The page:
All hell has broken out in my adopted hometown of Manhattan Beach. If you believe the hysteria, families are being torn apart, livelihoods are being threatened and businesses are in danger of collapse. All because in early June, Los Angeles slowed traffic on several roadways in Playa del Rey, including removing one lane on each side of Vista del Mar, the thoroughfare that runs along the ocean from El Segundo to Playa.
South Bay commuters are livid that rush hour traffic is worse. They claim workers will permanently lose five hours of family time a week (even though no formal traffic study has been conducted). Silicon Beach tech entrepreneurs and private equity guys are sounding the alarm on Twitter that new traffic jams will harm recruitment. At a town hall with Manhattan Beach's mayor, real estate agents speculated that home values might sag (in a town where the average home costs $2.2 million). A GoFundMe page was launched to raise money for a lawsuit and the Manhattan Beach City Council unanimously directed city staff to support that effort.
Absent from this heated conversation, however, is honest talk about what is really at stake along Vista del Mar: Preventing people from dying.
The changes on Vista del Mar — and portions of Culver Boulevard, Jefferson Boulevard and Pershing Drive — are part of the multinational "Vision Zero" project that has successfully cut down on accidents and deaths by slowing traffic. The reconfiguration in Playa del Rey — a "road diet" — came on the heels of a wrongful death suit the city of Los Angeles settled for $9.5 million with the parents of a 16-year-old who was killed trying to cross Vista del Mar. According to L.A. Department of Transportation data, no fewer than 354 crashes involving injuries occurred along the impacted roadways between 2003 and 2016, leaving 14 people dead.
What it is about safety that my neighbors don't get? I'm an avid cyclist and I commute on my bike. I've biked 24,000 miles in L.A. in the last three years, and I'm viscerally aware of the plight of vulnerable road users in the city — seniors who struggle to speedily cross intersections and children riding to and from school. Even with the new road diet in place in Playa del Rey — complete with new bike lanes — I will avoid the heavy traffic there. The battle over this project has little to do with bikes and everything to do with safety.
I've heard unrestrained laughter greet a reference to fatalities on Vista del Mar as "thinning the herd." On Twitter, an attorney who works part time in Manhattan Beach shrugged off pedestrian deaths on the thoroughfare, comparing them to lightning strikes. The consensus appears to be that pedestrians and cyclists dying is acceptable collateral damage, as long as the route these commuters use runs as fast as possible.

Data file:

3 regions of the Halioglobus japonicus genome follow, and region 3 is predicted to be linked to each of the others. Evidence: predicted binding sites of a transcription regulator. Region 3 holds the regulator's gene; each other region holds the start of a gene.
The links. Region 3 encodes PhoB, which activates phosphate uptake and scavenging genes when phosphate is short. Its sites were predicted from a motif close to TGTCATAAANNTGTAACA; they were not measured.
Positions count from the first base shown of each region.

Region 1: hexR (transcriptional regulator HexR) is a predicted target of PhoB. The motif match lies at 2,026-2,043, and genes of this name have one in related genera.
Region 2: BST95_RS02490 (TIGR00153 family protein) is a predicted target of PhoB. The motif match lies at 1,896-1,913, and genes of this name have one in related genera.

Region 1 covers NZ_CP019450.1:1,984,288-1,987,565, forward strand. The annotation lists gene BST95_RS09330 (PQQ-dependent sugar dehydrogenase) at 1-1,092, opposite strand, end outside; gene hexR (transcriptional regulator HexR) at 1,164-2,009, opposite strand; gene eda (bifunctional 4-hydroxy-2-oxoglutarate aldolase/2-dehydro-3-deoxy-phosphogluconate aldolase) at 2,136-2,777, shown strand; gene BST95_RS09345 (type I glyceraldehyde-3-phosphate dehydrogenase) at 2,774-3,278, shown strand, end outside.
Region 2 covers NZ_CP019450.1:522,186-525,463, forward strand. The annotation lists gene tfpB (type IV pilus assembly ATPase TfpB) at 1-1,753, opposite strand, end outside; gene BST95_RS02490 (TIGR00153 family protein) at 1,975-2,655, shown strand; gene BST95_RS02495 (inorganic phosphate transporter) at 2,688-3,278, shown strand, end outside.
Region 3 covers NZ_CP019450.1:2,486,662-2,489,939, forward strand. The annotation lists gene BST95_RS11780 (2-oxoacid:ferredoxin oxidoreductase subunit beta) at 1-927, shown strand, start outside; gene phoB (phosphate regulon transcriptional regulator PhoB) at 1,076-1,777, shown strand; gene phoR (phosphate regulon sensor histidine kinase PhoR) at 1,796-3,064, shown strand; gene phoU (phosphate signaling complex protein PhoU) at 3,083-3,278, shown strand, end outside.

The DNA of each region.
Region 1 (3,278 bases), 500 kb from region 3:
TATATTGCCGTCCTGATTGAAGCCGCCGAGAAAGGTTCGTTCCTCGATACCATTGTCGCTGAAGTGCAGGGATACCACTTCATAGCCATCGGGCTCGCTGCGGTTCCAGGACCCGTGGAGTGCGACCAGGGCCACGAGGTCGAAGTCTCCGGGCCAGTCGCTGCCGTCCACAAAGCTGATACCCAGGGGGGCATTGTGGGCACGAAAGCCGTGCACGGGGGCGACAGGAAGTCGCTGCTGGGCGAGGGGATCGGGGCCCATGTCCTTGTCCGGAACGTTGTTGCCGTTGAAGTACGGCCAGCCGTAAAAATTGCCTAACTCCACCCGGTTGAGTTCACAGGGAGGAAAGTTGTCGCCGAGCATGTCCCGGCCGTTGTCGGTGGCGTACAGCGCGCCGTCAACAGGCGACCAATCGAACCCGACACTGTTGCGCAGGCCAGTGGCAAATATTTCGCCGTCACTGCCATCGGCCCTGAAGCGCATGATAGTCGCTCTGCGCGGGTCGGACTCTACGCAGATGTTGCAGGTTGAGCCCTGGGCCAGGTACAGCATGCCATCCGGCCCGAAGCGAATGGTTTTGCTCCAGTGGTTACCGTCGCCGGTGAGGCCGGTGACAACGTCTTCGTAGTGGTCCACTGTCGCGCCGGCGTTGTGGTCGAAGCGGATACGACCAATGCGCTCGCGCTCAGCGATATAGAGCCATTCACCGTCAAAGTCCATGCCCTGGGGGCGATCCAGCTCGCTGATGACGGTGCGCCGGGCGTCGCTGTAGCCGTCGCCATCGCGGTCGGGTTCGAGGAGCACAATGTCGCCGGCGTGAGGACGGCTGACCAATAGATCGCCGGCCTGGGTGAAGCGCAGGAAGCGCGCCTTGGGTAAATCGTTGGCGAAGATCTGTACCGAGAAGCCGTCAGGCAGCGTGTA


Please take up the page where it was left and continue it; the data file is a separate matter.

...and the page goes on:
In the rush to create opposition, Manhattan Beach folks aren't just being insensitive, they are wrong about the level of their inconvenience. Studies have shown that road diets slow speed but allow about the same number of cars to move through an area over about the same time period, because slower traffic is more compact. In L.A., once wide and chaotic roadways like Abbott Kinney in Venice and Main Street in Santa Monica have been reshaped into vital neighborhood assets, without causing regional transit nightmares. On Rowena Avenue in Silver Lake, where a road diet was installed in 2013, traffic slowed from 39 mph to 35 mph, but the volume remained the same. Collisions involving speeding vehicles were non-existent by 2015.
I moved to Manhattan Beach for its award-winning public school system and its exceptionally livable environment. I let my 10-year-old walk to the public library downtown and encourage my older son, 12, to bike with his buddies down to the beach. The streets are safe by design; the city's general plan contains explicit language minimizing cut-through traffic for the sake of residents' quality of life. That L.A. wants to extend that sort of safety to Playa del Rey makes perfect sense to me.
Traffic engineering decisions can’t only be about optimizing a morning commute or maximizing the appeal of working in Silicon Beach. They also have to be about Jack Tarwardy, a beloved 74-year-old shop owner in Playa del Rey who was struck and killed by a car in a crosswalk on Culver Boulevard. And about Michael Lockridge and Bridgette Burdene, killed by hit-and-run drivers on Vista del Mar and Culver Boulevard, respectively. And about Naomi Larsen, the 16-year-old who tried to cross Vista del Mar and never made it.
When cars race through neighborhoods where people live, shop and play, speed kills. Taking steps that force us to slow down isn't an outrage or a conspiracy, it's making L.A. a better place to live.
Peter Flax is a writer and magazine editor. He lives in Manhattan Beach.
MORE FROM LIVABLE CITY